NL: How have the restrictions impacted the artists whose work you exhibit?
AK: COVID-19 has had a hugely detrimental impact on the Indigenous artists, whose main source of income is through their art. I know that the artists, many of whom have gone back to country, have had their daily routines severely disrupted, and the safety and social interaction of their art centres is not available to them right now. We are all suffering financially, but it is almost more important now to work hard to get the sales and send that money straight away through to that artist’s art centre. It’s not only the best we can do at this time, but it feels like all we can do until this nasty virus has left us for good! It will be a happy day when we can say VALE COVID19…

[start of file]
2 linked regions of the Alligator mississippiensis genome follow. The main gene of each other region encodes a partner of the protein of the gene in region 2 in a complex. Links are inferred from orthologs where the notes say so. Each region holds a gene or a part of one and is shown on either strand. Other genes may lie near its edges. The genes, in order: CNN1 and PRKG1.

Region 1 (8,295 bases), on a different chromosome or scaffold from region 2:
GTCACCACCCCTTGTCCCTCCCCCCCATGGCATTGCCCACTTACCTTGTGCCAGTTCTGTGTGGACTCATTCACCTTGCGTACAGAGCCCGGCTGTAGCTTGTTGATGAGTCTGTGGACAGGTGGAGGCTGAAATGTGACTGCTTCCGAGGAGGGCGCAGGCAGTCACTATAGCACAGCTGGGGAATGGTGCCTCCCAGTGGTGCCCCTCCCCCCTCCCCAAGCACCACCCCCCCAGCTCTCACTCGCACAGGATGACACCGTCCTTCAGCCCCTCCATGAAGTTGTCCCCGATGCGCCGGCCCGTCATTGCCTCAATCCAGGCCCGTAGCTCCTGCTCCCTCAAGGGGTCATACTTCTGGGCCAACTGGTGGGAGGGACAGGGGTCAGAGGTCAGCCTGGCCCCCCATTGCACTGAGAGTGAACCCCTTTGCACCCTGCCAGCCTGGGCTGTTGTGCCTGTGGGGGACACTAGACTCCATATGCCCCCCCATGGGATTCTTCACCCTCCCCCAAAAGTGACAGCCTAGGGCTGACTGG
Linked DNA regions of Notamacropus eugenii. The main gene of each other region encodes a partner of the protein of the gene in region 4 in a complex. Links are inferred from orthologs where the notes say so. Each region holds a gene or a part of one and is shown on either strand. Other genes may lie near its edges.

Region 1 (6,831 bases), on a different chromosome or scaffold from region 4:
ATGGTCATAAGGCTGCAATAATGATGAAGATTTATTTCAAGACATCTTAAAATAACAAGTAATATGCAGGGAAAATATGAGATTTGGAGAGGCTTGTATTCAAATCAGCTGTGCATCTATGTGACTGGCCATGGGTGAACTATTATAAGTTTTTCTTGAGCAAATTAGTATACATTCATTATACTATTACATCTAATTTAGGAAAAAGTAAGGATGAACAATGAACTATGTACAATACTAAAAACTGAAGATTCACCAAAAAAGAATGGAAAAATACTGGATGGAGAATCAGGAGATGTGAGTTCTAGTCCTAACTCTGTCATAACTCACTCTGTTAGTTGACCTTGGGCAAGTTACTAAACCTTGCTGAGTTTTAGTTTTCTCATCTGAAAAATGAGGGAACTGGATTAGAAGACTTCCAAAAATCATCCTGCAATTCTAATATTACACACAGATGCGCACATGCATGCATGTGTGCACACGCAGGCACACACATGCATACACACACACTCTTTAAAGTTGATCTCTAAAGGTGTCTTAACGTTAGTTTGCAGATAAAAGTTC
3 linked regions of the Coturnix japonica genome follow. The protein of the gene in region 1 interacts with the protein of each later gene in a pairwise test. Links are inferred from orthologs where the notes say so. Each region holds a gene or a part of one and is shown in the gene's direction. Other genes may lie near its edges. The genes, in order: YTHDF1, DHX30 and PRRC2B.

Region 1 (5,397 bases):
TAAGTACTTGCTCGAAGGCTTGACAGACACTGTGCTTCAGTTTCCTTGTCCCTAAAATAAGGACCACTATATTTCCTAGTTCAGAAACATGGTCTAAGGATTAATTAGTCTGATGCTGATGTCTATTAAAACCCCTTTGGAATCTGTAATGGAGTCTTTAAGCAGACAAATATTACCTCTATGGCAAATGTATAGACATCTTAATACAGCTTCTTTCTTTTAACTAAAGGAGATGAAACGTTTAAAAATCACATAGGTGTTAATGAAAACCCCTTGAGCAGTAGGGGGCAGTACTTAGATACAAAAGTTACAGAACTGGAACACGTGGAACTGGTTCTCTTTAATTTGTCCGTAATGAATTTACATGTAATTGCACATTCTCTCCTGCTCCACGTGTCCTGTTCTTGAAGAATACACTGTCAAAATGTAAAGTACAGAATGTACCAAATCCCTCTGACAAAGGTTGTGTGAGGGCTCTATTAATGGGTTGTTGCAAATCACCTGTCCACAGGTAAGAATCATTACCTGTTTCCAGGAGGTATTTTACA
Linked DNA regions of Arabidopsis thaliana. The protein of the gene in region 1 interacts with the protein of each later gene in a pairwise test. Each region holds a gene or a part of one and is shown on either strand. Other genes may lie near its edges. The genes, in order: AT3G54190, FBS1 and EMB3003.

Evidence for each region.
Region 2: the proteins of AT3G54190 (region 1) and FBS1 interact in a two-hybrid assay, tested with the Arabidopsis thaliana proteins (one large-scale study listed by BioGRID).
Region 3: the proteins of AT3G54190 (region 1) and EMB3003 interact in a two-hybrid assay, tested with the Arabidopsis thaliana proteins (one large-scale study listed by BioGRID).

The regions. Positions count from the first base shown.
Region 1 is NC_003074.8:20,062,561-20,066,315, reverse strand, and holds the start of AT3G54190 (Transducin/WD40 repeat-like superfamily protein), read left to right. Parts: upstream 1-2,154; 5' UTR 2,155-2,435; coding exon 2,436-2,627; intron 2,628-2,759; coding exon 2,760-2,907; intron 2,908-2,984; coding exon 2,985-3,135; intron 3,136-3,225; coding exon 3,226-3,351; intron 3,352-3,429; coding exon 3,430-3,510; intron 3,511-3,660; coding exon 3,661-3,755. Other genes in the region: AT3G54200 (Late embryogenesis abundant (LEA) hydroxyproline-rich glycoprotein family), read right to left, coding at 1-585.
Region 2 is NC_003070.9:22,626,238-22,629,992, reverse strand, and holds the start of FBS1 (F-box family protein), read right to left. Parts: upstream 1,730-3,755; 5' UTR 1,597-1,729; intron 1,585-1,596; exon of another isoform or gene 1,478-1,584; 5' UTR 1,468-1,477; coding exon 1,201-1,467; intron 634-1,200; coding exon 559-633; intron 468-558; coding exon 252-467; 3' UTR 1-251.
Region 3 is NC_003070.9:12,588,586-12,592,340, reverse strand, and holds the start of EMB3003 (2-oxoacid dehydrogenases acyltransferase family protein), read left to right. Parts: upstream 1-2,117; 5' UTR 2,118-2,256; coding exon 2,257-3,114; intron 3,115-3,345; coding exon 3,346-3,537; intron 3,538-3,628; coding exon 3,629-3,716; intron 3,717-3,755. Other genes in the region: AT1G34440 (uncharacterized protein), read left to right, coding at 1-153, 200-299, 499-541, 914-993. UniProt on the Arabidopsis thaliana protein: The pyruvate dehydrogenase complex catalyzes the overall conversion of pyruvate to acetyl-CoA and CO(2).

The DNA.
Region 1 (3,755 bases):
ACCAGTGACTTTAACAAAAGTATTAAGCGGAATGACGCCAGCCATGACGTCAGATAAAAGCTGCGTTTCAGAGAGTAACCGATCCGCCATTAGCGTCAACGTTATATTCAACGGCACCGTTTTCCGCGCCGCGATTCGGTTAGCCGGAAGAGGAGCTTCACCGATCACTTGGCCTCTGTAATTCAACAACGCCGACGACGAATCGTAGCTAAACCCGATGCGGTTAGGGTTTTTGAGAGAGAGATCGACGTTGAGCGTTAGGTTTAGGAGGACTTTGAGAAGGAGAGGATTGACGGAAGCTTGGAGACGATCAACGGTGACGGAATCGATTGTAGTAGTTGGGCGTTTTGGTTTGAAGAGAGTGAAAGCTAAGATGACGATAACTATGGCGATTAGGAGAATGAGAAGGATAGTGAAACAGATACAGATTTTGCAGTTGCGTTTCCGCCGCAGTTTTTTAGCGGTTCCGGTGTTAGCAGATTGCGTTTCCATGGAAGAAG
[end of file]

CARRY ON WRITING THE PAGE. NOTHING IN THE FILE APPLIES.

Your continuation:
NL Are there any silver linings to the COVID-19 restrictions?
AK: In a weird way I feel the pressure is off. Weird because if anything the pressure is on, particularly financially, but somehow the “craziness” of the world seems to have diminished a bit in the sense of, as awfully cliched as it is, “we are all in this together”.
It seems without all the pollution from cars and aeroplanes the air is a bit clearer and people’s heads are too. Although this isn’t to do with our work, families are spending more time together and friends are making greater effort to keep in touch. Perhaps this is just my bubble – I am aware it is very difficult for people who are in different situations – but something at the moment makes me feel that we are just a little bit more united than before.
Pictured top: Elizabeth Dunn 180x100cm Acrylic on Canvas Title: ‘Piltati’ . Photo: courtesy the artist and Ernabella Arts
Like what you're reading? Support Seesaw.